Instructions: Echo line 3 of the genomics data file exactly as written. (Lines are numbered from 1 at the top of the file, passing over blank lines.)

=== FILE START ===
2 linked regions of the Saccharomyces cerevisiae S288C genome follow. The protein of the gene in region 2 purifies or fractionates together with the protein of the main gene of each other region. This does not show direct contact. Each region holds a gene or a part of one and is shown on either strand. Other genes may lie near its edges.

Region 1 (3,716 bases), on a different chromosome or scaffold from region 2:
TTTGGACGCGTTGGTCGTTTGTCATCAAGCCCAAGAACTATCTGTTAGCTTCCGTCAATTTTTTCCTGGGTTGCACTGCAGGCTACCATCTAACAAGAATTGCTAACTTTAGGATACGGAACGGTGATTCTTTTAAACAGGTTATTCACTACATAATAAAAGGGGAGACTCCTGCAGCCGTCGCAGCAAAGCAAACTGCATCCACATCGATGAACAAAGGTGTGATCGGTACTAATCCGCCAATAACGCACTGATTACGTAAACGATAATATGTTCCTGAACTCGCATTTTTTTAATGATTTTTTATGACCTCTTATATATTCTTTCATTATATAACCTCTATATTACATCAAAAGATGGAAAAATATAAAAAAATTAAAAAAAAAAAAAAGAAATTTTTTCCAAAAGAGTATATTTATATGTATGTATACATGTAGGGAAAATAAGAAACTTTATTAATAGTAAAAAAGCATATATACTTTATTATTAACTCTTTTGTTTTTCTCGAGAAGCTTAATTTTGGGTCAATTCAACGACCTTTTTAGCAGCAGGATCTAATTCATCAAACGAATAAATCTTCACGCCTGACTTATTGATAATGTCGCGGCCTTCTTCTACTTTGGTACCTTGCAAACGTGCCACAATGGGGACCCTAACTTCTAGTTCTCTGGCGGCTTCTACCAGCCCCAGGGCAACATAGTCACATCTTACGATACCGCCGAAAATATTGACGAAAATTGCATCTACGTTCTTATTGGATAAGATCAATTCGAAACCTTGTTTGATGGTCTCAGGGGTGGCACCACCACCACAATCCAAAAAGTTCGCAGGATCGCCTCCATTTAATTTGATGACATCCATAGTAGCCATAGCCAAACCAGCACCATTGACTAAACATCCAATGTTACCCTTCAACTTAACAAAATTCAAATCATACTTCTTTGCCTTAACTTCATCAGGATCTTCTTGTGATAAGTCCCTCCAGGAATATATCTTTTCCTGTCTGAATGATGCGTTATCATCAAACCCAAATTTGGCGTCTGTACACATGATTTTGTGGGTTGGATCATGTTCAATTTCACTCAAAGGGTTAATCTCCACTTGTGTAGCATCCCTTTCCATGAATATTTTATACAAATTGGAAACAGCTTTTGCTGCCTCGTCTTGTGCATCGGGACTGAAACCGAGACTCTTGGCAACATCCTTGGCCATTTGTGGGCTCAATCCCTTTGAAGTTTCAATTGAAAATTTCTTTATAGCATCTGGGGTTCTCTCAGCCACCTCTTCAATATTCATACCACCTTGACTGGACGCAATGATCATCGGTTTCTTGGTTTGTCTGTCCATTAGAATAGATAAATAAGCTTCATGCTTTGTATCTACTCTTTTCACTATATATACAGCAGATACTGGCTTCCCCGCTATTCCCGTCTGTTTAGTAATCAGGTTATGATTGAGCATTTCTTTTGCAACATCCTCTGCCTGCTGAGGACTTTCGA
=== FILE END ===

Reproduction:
TTTGGACGCGTTGGTCGTTTGTCATCAAGCCCAAGAACTATCTGTTAGCTTCCGTCAATTTTTTCCTGGGTTGCACTGCAGGCTACCATCTAACAAGAATTGCTAACTTTAGGATACGGAACGGTGATTCTTTTAAACAGGTTATTCACTACATAATAAAAGGGGAGACTCCTGCAGCCGTCGCAGCAAAGCAAACTGCATCCACATCGATGAACAAAGGTGTGATCGGTACTAATCCGCCAATAACGCACTGATTACGTAAACGATAATATGTTCCTGAACTCGCATTTTTTTAATGATTTTTTATGACCTCTTATATATTCTTTCATTATATAACCTCTATATTACATCAAAAGATGGAAAAATATAAAAAAATTAAAAAAAAAAAAAAGAAATTTTTTCCAAAAGAGTATATTTATATGTATGTATACATGTAGGGAAAATAAGAAACTTTATTAATAGTAAAAAAGCATATATACTTTATTATTAACTCTTTTGTTTTTCTCGAGAAGCTTAATTTTGGGTCAATTCAACGACCTTTTTAGCAGCAGGATCTAATTCATCAAACGAATAAATCTTCACGCCTGACTTATTGATAATGTCGCGGCCTTCTTCTACTTTGGTACCTTGCAAACGTGCCACAATGGGGACCCTAACTTCTAGTTCTCTGGCGGCTTCTACCAGCCCCAGGGCAACATAGTCACATCTTACGATACCGCCGAAAATATTGACGAAAATTGCATCTACGTTCTTATTGGATAAGATCAATTCGAAACCTTGTTTGATGGTCTCAGGGGTGGCACCACCACCACAATCCAAAAAGTTCGCAGGATCGCCTCCATTTAATTTGATGACATCCATAGTAGCCATAGCCAAACCAGCACCATTGACTAAACATCCAATGTTACCCTTCAACTTAACAAAATTCAAATCATACTTCTTTGCCTTAACTTCATCAGGATCTTCTTGTGATAAGTCCCTCCAGGAATATATCTTTTCCTGTCTGAATGATGCGTTATCATCAAACCCAAATTTGGCGTCTGTACACATGATTTTGTGGGTTGGATCATGTTCAATTTCACTCAAAGGGTTAATCTCCACTTGTGTAGCATCCCTTTCCATGAATATTTTATACAAATTGGAAACAGCTTTTGCTGCCTCGTCTTGTGCATCGGGACTGAAACCGAGACTCTTGGCAACATCCTTGGCCATTTGTGGGCTCAATCCCTTTGAAGTTTCAATTGAAAATTTCTTTATAGCATCTGGGGTTCTCTCAGCCACCTCTTCAATATTCATACCACCTTGACTGGACGCAATGATCATCGGTTTCTTGGTTTGTCTGTCCATTAGAATAGATAAATAAGCTTCATGCTTTGTATCTACTCTTTTCACTATATATACAGCAGATACTGGCTTCCCCGCTATTCCCGTCTGTTTAGTAATCAGGTTATGATTGAGCATTTCTTTTGCAACATCCTCTGCCTGCTGAGGACTTTCGA